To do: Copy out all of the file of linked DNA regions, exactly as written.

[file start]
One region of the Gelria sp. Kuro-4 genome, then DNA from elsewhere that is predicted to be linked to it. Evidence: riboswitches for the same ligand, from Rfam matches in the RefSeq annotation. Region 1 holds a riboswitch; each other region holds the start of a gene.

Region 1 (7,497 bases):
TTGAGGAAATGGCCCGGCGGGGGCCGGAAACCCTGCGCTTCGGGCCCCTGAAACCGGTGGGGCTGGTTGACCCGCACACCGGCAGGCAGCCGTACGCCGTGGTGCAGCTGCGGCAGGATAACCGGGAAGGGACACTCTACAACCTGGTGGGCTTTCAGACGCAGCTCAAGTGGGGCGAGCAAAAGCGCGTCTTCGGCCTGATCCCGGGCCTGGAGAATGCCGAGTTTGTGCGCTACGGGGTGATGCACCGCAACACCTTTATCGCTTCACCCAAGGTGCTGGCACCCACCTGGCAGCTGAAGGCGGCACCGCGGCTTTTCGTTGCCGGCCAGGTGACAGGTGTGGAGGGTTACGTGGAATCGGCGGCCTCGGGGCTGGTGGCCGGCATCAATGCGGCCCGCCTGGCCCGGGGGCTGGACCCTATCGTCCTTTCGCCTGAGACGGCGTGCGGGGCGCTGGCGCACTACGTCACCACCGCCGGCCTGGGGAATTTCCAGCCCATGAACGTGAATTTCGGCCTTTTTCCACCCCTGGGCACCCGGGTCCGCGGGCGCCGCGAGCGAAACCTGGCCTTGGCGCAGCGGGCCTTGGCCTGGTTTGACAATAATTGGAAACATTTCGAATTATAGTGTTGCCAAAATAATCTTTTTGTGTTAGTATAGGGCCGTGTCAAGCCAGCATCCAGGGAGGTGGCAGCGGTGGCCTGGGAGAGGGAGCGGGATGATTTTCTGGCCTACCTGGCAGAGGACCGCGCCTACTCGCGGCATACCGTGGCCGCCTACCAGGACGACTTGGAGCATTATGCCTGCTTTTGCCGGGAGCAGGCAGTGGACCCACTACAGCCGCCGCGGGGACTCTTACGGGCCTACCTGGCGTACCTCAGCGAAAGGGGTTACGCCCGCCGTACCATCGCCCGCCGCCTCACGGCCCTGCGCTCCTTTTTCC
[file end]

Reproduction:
One region of the Gelria sp. Kuro-4 genome, then DNA from elsewhere that is predicted to be linked to it. Evidence: riboswitches for the same ligand, from Rfam matches in the RefSeq annotation. Region 1 holds a riboswitch; each other region holds the start of a gene.

Region 1 (7,497 bases):
TTGAGGAAATGGCCCGGCGGGGGCCGGAAACCCTGCGCTTCGGGCCCCTGAAACCGGTGGGGCTGGTTGACCCGCACACCGGCAGGCAGCCGTACGCCGTGGTGCAGCTGCGGCAGGATAACCGGGAAGGGACACTCTACAACCTGGTGGGCTTTCAGACGCAGCTCAAGTGGGGCGAGCAAAAGCGCGTCTTCGGCCTGATCCCGGGCCTGGAGAATGCCGAGTTTGTGCGCTACGGGGTGATGCACCGCAACACCTTTATCGCTTCACCCAAGGTGCTGGCACCCACCTGGCAGCTGAAGGCGGCACCGCGGCTTTTCGTTGCCGGCCAGGTGACAGGTGTGGAGGGTTACGTGGAATCGGCGGCCTCGGGGCTGGTGGCCGGCATCAATGCGGCCCGCCTGGCCCGGGGGCTGGACCCTATCGTCCTTTCGCCTGAGACGGCGTGCGGGGCGCTGGCGCACTACGTCACCACCGCCGGCCTGGGGAATTTCCAGCCCATGAACGTGAATTTCGGCCTTTTTCCACCCCTGGGCACCCGGGTCCGCGGGCGCCGCGAGCGAAACCTGGCCTTGGCGCAGCGGGCCTTGGCCTGGTTTGACAATAATTGGAAACATTTCGAATTATAGTGTTGCCAAAATAATCTTTTTGTGTTAGTATAGGGCCGTGTCAAGCCAGCATCCAGGGAGGTGGCAGCGGTGGCCTGGGAGAGGGAGCGGGATGATTTTCTGGCCTACCTGGCAGAGGACCGCGCCTACTCGCGGCATACCGTGGCCGCCTACCAGGACGACTTGGAGCATTATGCCTGCTTTTGCCGGGAGCAGGCAGTGGACCCACTACAGCCGCCGCGGGGACTCTTACGGGCCTACCTGGCGTACCTCAGCGAAAGGGGTTACGCCCGCCGTACCATCGCCCGCCGCCTCACGGCCCTGCGCTCCTTTTTCC